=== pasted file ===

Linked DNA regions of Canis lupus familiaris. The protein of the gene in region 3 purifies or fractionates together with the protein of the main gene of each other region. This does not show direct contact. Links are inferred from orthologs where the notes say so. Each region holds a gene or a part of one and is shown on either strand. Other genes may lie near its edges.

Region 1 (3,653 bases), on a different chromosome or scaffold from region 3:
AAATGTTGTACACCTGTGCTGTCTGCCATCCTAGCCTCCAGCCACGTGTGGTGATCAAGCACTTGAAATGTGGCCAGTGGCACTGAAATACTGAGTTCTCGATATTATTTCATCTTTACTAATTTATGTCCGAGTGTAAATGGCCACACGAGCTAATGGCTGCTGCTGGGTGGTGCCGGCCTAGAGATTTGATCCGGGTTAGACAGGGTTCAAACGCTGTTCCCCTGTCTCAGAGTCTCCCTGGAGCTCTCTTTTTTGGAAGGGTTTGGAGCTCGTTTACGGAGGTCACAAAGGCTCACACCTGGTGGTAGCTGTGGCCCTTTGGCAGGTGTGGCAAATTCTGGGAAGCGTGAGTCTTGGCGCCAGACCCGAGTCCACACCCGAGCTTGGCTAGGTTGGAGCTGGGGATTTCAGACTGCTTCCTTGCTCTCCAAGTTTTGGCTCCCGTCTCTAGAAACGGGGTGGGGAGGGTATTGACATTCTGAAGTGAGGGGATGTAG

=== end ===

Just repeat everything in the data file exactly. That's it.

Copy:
Linked DNA regions of Canis lupus familiaris. The protein of the gene in region 3 purifies or fractionates together with the protein of the main gene of each other region. This does not show direct contact. Links are inferred from orthologs where the notes say so. Each region holds a gene or a part of one and is shown on either strand. Other genes may lie near its edges.

Region 1 (3,653 bases), on a different chromosome or scaffold from region 3:
AAATGTTGTACACCTGTGCTGTCTGCCATCCTAGCCTCCAGCCACGTGTGGTGATCAAGCACTTGAAATGTGGCCAGTGGCACTGAAATACTGAGTTCTCGATATTATTTCATCTTTACTAATTTATGTCCGAGTGTAAATGGCCACACGAGCTAATGGCTGCTGCTGGGTGGTGCCGGCCTAGAGATTTGATCCGGGTTAGACAGGGTTCAAACGCTGTTCCCCTGTCTCAGAGTCTCCCTGGAGCTCTCTTTTTTGGAAGGGTTTGGAGCTCGTTTACGGAGGTCACAAAGGCTCACACCTGGTGGTAGCTGTGGCCCTTTGGCAGGTGTGGCAAATTCTGGGAAGCGTGAGTCTTGGCGCCAGACCCGAGTCCACACCCGAGCTTGGCTAGGTTGGAGCTGGGGATTTCAGACTGCTTCCTTGCTCTCCAAGTTTTGGCTCCCGTCTCTAGAAACGGGGTGGGGAGGGTATTGACATTCTGAAGTGAGGGGATGTAG